Oxygen Project

David Clark, senior research scientist, describes the Oxygen Project concept at SDM Business Trip

By Monica Nakamine
December 27, 2001

Accomplish more; work less.

An interesting concept – and one that folks at the Lab for Computer Science (LCS) and the Artificial Intelligence Lab are currently working on. The project is called the Oxygen Project and their mission is to "bring abundant computation and communication, as pervasive and free as air, naturally into people’s lives."

On October 23, 2001, SDM students had the chance to hear what the Oxygen Project is all about in more detail at the last SDM Business Trip, which was held throughout that week. As part of the many lectures, demonstrations, workshops, and events, the Oxygen Project presentation was among them, and to give it was David Clark, senior research scientist at LCS.

The Oxygen Project encompasses four essential elements:

  • User technologies
  • Interaction technologies
  • System technologies
  • Hardware and software architecture

"In the past, computers were expensive," said Clark. "More recently, we carry our own computers around with us. In the future, computation will be freely available everywhere, like batteries and power sockets, or oxygen in the air we breathe." Going beyond the concept of carrying a PDA or a laptop, the Oxygen Project is looking at ways in which computation can be embedded in the environment and not restrictive to personalized devices.

"For example, ‘anonymous’ devices will bring computation to us, no matter where we are or in what circumstances," said Clark. "These devices will personalize themselves in our presence by finding whatever information and software we need. We will not need to type or click, or learn computer jargon. We will communicate naturally, using speech, vision, and phrases that describe our intent."

Clark described a demonstration in which a person walks into a building where one of those "anonymous" devices is located. Using speech and face recognition, the device instantly recognizes him. The person can then ask it questions, using his own voice, without typing or punching in anything. "Show me my schedule," he would say, and the computer would show that the man has a meeting with Hari. "Show me where Hari is," he would then say, and the device will pinpoint where Hari is on a map.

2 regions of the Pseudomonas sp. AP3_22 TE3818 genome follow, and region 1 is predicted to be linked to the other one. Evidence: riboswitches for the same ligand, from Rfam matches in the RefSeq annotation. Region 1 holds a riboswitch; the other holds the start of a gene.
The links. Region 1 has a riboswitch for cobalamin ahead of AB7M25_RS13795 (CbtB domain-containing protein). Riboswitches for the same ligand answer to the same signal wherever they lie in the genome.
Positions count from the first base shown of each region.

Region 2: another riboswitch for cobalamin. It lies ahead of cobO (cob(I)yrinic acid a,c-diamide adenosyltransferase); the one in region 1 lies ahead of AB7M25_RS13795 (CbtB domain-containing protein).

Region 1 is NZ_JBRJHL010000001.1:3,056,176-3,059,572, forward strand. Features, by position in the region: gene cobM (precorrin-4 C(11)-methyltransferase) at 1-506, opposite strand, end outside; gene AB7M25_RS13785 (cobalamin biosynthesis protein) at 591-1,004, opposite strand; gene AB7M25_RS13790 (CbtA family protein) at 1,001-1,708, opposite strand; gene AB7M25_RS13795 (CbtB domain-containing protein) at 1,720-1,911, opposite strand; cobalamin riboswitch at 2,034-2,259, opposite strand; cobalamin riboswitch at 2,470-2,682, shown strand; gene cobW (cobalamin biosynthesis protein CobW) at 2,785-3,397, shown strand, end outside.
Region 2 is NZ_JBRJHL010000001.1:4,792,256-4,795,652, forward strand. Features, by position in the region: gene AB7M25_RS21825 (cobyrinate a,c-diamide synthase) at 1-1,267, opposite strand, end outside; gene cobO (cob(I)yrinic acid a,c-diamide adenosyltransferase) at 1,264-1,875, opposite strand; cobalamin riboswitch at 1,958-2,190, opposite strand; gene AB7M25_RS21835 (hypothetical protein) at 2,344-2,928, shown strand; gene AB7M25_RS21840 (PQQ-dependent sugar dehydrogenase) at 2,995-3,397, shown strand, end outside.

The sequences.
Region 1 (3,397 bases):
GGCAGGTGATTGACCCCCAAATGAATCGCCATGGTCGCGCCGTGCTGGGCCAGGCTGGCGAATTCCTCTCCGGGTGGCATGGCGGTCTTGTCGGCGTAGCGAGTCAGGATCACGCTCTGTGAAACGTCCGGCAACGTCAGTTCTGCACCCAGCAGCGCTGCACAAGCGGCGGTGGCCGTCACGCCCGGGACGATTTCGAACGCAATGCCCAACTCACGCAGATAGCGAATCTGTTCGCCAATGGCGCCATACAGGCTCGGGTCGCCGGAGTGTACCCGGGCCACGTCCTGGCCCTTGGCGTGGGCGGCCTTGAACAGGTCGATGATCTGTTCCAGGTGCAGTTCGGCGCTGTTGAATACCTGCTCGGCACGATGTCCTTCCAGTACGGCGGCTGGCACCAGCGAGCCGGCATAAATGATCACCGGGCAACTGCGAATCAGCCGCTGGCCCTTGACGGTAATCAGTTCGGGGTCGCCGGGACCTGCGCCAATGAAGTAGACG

There are many other scenarios that exemplify the broad range that the Oxygen Project encompasses; however, the Oxygen Project team has stipulated certain criteria that the Oxygen system must incorporate to meet their goals. The Oxygen system must be:

  • Pervasive – it must be everywhere;
  • Embedded – it must live in our world;
  • Nomadic – its users and computations must have the freedom to move about, and
  • Eternal – it must never shut down, close, freeze or reboot; non-stop, forever.

As wonderful as this all seems, the vision raises many difficult challenges. To meet the needs of Oxygen systems, hardware and software must be more fluid – adaptable and eternal, yet replaceable at a moment’s notice.

Despite these challenges, which are the focus of the Oxygen research, some heavy-hitters in the world of technology, business, and even government are backing this endeavor. The Information Technology Office and the Department of Defense Advanced Research Projects Agency are sponsoring the Oxygen Project. Partnership alliances include Acer, Delta Electronics, HP, Nippon Telegraph and Telephone, Nokia Research Center, and Philips Research.

"True innovation in Oxygen will come from MIT students, researchers, and others using Oxygen technologies and systems for their daily work," the Oxygen Project Web site points out. "Hence, Project Oxygen is building a system to use, and using it to build."